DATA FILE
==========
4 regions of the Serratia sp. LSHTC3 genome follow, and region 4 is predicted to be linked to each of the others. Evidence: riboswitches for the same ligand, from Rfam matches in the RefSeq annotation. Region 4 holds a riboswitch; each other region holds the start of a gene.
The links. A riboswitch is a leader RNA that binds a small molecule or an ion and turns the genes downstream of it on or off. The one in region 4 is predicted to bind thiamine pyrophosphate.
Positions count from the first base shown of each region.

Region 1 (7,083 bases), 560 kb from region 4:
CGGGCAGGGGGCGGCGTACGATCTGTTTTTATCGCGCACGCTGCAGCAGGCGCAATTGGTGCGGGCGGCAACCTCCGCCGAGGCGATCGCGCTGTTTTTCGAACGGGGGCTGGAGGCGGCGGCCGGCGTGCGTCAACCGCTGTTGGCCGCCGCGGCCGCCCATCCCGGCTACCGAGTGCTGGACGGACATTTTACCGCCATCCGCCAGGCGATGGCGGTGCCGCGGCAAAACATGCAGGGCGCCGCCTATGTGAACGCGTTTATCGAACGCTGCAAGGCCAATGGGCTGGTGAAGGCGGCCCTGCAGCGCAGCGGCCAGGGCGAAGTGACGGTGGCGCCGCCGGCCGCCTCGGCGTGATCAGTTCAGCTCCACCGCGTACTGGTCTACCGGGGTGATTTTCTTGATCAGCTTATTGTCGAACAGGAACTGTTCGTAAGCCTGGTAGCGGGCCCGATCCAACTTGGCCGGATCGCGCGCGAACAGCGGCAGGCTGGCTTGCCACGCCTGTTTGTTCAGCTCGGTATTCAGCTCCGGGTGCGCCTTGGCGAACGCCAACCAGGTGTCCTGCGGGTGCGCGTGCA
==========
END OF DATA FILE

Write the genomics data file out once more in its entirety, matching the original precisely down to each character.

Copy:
4 regions of the Serratia sp. LSHTC3 genome follow, and region 4 is predicted to be linked to each of the others. Evidence: riboswitches for the same ligand, from Rfam matches in the RefSeq annotation. Region 4 holds a riboswitch; each other region holds the start of a gene.
The links. A riboswitch is a leader RNA that binds a small molecule or an ion and turns the genes downstream of it on or off. The one in region 4 is predicted to bind thiamine pyrophosphate.
Positions count from the first base shown of each region.

Region 1 (7,083 bases), 560 kb from region 4:
CGGGCAGGGGGCGGCGTACGATCTGTTTTTATCGCGCACGCTGCAGCAGGCGCAATTGGTGCGGGCGGCAACCTCCGCCGAGGCGATCGCGCTGTTTTTCGAACGGGGGCTGGAGGCGGCGGCCGGCGTGCGTCAACCGCTGTTGGCCGCCGCGGCCGCCCATCCCGGCTACCGAGTGCTGGACGGACATTTTACCGCCATCCGCCAGGCGATGGCGGTGCCGCGGCAAAACATGCAGGGCGCCGCCTATGTGAACGCGTTTATCGAACGCTGCAAGGCCAATGGGCTGGTGAAGGCGGCCCTGCAGCGCAGCGGCCAGGGCGAAGTGACGGTGGCGCCGCCGGCCGCCTCGGCGTGATCAGTTCAGCTCCACCGCGTACTGGTCTACCGGGGTGATTTTCTTGATCAGCTTATTGTCGAACAGGAACTGTTCGTAAGCCTGGTAGCGGGCCCGATCCAACTTGGCCGGATCGCGCGCGAACAGCGGCAGGCTGGCTTGCCACGCCTGTTTGTTCAGCTCGGTATTCAGCTCCGGGTGCGCCTTGGCGAACGCCAACCAGGTGTCCTGCGGGTGCGCGTGCA